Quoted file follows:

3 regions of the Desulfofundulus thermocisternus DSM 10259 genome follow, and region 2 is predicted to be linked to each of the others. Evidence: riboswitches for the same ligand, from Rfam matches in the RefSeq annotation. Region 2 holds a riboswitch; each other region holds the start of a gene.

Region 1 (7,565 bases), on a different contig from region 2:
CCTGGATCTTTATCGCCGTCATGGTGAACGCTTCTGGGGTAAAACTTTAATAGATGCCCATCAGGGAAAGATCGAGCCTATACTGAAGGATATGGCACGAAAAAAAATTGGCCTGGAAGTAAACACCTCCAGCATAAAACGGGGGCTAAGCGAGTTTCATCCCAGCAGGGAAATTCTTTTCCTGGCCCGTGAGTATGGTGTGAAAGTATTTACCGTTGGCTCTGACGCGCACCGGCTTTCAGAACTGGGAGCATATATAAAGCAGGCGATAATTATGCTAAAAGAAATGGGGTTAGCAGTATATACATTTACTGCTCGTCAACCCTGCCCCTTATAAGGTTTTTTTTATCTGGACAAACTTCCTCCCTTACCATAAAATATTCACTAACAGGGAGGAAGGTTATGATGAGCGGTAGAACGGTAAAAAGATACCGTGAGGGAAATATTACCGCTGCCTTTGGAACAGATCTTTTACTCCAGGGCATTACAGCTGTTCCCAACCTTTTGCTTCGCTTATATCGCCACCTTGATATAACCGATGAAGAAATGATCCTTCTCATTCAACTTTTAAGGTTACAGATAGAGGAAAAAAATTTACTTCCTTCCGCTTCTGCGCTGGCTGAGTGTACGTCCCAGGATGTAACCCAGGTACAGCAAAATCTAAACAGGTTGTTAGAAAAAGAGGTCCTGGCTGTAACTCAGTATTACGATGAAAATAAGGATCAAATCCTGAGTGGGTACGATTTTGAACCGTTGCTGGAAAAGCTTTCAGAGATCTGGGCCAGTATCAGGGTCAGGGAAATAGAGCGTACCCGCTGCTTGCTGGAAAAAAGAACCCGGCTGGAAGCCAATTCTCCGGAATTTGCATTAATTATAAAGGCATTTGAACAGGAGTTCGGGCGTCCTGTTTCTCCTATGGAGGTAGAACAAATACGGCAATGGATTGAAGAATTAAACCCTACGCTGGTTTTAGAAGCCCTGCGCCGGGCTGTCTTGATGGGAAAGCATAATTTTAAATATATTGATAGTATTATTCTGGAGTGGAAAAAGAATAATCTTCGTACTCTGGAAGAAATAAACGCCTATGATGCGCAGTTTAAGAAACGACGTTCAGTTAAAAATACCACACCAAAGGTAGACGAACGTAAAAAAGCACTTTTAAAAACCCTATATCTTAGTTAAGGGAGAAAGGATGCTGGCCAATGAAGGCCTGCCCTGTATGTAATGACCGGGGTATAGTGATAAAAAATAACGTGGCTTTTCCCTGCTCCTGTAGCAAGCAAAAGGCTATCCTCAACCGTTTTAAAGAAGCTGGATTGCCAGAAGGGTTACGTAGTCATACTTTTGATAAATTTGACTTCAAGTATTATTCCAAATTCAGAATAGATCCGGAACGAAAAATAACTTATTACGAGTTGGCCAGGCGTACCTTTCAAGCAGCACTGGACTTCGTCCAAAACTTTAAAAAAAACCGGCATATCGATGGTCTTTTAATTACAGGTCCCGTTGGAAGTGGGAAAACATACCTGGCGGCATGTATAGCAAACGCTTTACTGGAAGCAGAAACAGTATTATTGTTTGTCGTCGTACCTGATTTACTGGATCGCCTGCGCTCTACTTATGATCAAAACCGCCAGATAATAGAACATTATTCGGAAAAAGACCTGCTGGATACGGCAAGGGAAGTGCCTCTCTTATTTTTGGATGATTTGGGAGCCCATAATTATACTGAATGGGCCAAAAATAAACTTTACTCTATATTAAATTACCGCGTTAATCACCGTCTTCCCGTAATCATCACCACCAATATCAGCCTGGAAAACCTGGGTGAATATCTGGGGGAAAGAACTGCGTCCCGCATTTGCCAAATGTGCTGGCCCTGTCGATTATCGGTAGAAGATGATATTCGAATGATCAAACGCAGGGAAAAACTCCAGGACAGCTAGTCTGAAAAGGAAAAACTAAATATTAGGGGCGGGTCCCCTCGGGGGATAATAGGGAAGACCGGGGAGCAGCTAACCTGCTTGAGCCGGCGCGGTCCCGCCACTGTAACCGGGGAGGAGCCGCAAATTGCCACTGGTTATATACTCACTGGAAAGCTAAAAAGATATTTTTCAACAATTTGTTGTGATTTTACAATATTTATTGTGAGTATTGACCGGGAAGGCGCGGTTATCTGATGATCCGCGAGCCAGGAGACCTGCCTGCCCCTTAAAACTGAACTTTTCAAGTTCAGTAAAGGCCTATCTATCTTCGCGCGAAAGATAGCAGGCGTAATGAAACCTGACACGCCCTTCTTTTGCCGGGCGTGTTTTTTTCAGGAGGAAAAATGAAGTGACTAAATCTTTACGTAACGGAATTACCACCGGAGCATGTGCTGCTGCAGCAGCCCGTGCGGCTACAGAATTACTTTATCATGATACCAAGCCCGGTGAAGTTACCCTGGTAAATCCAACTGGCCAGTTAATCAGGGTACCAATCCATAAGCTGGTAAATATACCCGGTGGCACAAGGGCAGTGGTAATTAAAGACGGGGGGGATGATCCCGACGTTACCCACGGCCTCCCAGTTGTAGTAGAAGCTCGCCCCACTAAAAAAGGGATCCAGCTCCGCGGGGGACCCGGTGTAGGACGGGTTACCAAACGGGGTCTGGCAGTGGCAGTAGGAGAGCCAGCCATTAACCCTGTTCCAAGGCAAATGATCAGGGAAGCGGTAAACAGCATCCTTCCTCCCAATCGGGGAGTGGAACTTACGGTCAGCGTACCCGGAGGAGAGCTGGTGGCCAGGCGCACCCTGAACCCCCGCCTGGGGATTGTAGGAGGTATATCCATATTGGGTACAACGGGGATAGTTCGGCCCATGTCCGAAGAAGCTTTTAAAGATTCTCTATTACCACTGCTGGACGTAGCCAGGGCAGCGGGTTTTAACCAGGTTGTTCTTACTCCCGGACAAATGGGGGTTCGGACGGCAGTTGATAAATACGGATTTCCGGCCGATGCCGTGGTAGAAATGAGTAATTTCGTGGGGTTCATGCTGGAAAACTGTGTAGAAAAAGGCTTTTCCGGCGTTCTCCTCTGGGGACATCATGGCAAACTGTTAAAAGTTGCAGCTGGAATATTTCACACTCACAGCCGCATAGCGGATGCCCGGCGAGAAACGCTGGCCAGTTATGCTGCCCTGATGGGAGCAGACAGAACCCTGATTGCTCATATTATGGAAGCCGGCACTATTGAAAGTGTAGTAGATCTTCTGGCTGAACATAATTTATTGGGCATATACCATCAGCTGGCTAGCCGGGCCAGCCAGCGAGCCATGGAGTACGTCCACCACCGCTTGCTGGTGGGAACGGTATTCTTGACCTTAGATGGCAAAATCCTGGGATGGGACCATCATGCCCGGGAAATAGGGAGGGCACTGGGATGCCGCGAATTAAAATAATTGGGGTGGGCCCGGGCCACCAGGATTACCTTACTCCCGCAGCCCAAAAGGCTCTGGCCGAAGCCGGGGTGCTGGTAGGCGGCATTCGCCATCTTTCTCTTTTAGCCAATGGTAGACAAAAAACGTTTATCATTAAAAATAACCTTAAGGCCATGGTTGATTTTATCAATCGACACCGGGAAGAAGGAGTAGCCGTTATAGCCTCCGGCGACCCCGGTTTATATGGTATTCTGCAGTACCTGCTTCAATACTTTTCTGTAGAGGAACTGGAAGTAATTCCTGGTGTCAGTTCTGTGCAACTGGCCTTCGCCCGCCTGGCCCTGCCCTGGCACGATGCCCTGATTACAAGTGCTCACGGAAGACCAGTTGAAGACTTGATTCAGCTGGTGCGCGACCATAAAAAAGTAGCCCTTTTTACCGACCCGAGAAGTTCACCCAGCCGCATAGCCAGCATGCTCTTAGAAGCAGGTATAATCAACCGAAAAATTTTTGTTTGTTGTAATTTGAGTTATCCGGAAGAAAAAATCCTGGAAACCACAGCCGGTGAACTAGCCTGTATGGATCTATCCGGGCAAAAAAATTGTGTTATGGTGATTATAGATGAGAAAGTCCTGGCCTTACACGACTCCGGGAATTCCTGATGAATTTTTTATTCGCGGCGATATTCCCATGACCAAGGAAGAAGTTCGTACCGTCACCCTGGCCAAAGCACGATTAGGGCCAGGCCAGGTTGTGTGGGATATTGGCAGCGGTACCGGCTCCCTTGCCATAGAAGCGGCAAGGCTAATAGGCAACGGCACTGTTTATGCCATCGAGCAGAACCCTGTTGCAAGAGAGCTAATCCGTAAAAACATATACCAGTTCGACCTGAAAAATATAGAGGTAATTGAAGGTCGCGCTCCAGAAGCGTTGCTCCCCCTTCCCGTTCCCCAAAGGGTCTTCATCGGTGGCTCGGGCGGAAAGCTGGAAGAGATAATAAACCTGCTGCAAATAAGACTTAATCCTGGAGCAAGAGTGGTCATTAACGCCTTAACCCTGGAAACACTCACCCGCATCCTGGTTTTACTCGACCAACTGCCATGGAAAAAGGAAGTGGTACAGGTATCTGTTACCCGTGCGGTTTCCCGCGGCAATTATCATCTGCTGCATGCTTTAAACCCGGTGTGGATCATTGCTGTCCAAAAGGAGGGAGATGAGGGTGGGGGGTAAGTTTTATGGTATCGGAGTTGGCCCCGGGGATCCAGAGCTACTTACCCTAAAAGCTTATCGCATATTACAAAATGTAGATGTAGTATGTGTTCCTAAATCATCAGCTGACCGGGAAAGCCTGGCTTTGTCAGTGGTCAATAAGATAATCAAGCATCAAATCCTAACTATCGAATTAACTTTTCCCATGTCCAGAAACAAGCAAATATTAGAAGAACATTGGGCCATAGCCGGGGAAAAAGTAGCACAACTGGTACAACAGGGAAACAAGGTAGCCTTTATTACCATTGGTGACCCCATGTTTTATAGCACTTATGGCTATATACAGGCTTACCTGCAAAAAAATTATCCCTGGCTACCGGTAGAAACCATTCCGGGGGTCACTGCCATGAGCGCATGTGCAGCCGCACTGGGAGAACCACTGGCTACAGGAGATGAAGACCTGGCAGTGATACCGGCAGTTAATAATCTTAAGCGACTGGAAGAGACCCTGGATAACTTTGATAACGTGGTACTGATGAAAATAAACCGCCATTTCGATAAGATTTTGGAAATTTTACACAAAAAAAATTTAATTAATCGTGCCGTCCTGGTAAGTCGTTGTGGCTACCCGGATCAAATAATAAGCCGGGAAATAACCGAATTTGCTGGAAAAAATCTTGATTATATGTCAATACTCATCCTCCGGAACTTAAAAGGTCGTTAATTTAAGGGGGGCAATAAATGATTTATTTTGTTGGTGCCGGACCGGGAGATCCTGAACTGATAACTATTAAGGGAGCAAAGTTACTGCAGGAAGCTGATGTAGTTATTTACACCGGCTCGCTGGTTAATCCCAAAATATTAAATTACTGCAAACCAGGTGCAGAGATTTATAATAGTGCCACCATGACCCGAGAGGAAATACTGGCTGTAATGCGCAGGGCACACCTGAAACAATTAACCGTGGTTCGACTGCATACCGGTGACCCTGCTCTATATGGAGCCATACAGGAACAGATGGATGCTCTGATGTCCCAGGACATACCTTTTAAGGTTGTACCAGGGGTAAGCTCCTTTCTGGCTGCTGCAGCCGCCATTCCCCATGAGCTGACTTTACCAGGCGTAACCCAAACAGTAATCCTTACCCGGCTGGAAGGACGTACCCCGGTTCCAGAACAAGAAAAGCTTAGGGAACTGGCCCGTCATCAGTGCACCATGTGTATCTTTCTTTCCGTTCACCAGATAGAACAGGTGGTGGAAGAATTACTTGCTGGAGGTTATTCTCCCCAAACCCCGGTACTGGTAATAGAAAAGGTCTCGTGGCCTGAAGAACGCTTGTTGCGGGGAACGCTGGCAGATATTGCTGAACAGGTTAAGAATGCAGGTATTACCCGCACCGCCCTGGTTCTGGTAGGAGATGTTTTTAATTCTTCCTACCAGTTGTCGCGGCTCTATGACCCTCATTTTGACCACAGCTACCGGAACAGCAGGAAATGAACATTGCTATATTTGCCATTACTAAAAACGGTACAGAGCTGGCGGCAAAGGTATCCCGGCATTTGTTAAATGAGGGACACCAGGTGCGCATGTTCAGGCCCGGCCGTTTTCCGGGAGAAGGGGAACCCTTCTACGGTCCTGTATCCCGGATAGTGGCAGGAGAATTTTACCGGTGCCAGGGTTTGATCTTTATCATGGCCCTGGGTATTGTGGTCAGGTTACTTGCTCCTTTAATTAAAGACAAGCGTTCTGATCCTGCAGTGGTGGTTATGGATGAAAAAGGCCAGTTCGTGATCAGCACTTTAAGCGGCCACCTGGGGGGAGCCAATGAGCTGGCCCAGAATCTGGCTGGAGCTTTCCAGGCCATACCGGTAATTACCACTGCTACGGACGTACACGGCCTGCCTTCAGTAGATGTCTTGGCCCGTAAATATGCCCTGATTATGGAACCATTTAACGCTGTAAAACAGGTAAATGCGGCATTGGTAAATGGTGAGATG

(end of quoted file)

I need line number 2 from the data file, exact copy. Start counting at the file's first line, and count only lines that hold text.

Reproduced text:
Region 1 (7,565 bases), on a different contig from region 2: